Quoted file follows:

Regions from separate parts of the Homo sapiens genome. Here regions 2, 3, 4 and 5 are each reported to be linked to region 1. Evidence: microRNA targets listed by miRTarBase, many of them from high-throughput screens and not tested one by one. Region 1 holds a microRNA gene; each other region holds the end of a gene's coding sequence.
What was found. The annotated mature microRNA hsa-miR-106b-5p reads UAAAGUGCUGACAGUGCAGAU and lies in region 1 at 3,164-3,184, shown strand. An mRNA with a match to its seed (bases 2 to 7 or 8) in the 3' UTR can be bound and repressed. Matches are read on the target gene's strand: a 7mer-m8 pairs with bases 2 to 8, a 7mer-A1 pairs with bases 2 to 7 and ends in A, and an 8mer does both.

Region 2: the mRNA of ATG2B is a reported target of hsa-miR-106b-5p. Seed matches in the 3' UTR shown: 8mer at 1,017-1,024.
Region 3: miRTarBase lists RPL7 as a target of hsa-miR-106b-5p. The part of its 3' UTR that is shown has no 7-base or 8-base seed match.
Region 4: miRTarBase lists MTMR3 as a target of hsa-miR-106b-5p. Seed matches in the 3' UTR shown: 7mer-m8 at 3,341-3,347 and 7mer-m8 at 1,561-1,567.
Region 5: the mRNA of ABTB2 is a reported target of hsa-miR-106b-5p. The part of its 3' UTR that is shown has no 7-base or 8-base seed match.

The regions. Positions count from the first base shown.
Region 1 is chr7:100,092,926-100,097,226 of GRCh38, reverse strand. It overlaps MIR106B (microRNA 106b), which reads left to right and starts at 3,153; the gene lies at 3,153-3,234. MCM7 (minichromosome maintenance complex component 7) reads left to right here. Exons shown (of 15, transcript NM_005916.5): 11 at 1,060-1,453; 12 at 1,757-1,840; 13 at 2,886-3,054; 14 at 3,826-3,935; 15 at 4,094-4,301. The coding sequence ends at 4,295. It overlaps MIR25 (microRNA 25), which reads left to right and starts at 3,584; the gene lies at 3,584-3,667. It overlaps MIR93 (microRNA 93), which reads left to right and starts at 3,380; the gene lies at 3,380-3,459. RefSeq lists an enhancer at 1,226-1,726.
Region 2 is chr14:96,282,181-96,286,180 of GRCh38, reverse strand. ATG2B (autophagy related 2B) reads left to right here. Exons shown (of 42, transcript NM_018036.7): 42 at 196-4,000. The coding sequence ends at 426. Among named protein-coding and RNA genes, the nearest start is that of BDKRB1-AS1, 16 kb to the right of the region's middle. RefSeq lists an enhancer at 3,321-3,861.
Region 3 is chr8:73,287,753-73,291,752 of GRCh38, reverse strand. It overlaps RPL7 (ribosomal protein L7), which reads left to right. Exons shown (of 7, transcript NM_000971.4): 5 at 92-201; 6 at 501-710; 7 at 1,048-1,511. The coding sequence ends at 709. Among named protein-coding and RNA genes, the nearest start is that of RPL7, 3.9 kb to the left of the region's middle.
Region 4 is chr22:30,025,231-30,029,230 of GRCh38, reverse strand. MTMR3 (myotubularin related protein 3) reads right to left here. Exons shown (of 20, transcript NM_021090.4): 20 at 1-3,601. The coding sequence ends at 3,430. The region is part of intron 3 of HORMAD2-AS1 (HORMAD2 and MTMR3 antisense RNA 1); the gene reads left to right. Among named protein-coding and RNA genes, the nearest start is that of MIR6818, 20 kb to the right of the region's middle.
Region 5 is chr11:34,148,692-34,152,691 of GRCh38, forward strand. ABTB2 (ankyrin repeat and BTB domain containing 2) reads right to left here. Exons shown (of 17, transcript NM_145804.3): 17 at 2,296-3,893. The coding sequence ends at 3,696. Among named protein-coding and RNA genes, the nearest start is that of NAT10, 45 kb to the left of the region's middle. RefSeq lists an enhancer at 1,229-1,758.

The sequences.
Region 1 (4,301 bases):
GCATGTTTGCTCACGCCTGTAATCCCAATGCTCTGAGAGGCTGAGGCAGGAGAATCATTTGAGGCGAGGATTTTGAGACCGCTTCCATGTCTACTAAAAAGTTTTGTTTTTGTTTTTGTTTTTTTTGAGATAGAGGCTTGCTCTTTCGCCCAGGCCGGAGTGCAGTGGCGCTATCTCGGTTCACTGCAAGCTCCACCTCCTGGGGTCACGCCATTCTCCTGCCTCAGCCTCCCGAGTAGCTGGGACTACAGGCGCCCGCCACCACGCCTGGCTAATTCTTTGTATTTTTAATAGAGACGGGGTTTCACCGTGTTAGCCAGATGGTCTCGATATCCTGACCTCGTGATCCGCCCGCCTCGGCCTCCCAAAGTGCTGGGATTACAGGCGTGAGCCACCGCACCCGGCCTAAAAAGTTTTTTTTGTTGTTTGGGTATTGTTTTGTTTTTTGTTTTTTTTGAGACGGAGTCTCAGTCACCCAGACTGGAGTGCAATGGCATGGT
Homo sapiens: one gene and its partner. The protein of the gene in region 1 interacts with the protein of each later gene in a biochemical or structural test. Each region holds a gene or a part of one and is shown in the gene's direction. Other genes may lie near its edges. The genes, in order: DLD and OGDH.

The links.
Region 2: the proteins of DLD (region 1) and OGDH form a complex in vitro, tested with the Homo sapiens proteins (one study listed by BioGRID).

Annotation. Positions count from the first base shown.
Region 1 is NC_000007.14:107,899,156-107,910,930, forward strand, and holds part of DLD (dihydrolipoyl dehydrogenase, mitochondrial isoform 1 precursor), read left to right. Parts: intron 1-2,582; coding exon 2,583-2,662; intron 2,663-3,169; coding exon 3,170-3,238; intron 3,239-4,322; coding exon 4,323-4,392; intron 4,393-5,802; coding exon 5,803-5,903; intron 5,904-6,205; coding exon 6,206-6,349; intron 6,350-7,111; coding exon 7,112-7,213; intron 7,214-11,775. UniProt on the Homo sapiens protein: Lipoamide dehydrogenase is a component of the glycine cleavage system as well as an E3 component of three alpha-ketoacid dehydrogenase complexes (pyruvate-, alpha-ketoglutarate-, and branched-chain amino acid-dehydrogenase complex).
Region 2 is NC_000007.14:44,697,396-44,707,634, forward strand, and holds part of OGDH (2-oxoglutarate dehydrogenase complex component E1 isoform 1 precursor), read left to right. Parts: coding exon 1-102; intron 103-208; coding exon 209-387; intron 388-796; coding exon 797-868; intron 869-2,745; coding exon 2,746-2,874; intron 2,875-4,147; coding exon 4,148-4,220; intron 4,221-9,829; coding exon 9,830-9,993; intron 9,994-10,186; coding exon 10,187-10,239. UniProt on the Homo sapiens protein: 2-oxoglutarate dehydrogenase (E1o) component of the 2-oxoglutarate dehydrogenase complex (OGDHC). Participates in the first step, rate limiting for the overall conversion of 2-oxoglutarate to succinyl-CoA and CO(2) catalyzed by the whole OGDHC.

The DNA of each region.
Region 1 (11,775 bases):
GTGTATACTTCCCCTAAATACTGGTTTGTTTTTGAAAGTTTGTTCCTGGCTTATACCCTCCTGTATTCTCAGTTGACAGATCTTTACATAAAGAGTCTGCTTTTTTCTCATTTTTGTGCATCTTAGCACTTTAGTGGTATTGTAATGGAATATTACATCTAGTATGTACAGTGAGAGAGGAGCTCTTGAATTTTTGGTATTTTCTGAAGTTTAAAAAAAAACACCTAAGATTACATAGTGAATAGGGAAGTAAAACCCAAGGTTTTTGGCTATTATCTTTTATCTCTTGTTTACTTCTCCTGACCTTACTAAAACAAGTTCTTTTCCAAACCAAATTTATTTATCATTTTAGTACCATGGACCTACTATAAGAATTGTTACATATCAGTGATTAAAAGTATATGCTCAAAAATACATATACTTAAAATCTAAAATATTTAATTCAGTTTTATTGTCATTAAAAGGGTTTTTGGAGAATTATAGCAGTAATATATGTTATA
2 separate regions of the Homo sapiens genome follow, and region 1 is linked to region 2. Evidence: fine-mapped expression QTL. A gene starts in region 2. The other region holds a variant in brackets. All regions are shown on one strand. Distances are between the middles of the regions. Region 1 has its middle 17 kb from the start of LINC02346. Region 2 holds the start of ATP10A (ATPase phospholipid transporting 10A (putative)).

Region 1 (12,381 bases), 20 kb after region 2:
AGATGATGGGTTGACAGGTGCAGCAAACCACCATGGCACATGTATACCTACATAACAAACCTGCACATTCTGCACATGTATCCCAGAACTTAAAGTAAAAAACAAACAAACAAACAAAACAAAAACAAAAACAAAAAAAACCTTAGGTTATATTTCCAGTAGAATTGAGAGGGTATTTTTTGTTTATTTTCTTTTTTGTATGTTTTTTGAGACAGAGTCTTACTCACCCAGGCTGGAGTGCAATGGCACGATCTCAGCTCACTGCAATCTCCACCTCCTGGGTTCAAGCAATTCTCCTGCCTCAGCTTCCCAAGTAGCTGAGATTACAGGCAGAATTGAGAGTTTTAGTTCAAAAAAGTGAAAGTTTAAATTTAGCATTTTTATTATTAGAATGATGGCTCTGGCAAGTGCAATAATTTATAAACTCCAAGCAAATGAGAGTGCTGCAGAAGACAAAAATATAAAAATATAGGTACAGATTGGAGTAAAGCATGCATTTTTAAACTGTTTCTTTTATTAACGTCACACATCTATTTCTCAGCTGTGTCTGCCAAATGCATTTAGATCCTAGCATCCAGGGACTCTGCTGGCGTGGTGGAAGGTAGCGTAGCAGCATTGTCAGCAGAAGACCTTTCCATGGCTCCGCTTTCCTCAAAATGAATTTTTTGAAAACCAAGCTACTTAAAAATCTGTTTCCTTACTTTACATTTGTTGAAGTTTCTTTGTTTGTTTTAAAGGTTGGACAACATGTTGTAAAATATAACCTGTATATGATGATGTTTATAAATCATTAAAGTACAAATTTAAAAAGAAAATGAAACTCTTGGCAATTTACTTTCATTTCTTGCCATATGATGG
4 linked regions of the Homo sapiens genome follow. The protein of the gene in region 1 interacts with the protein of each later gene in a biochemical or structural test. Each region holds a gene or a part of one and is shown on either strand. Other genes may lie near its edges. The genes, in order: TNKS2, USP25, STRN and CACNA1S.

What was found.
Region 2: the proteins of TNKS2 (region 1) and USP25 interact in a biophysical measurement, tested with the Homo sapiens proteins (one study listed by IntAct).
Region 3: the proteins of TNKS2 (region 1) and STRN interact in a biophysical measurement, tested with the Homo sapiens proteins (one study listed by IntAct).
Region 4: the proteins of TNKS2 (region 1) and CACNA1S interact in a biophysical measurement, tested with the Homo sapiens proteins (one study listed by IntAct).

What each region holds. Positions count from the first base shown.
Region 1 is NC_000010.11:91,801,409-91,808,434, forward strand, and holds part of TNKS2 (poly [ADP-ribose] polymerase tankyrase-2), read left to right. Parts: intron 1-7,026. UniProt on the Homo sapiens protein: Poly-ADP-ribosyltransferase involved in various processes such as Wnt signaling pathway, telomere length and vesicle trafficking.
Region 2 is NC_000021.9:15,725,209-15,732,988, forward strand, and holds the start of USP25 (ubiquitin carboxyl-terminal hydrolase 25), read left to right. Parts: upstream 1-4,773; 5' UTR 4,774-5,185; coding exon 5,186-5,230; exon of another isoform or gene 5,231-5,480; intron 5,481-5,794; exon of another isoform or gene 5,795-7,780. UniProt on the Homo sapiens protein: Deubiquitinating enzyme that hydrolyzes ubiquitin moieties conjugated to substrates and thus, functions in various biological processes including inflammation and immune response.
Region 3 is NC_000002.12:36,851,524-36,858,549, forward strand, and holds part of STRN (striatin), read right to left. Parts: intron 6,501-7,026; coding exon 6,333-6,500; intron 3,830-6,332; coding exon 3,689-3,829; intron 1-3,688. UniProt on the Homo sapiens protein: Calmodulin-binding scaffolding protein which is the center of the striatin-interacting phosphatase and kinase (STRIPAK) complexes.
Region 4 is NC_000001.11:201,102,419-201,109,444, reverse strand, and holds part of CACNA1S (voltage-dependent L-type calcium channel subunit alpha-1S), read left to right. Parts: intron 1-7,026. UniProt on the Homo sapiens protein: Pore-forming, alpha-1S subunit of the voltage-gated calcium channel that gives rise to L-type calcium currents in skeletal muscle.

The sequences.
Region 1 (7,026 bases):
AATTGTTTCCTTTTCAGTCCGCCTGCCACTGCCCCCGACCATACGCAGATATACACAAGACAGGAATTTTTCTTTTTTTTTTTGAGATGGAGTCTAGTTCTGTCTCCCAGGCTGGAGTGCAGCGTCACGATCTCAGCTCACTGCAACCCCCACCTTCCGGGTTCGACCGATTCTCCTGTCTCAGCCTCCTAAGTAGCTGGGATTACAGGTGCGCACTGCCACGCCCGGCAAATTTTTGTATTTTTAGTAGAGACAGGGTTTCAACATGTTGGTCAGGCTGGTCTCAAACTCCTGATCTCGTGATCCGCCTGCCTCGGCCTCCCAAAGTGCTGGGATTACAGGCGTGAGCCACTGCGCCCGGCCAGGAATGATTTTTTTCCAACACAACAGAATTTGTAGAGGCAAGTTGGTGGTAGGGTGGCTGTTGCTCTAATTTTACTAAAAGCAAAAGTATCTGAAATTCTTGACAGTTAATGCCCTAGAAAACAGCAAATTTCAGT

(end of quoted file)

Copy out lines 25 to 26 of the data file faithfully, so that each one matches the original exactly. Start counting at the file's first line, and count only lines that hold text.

2 separate regions of the Homo sapiens genome follow, and region 1 is linked to region 2. Evidence: fine-mapped expression QTL. A gene starts in region 2. The other region holds a variant in brackets. All regions are shown on one strand. Distances are between the middles of the regions. Region 1 has its middle 17 kb from the start of LINC02346. Region 2 holds the start of ATP10A (ATPase phospholipid transporting 10A (putative)).

Region 1 (12,381 bases), 20 kb after region 2: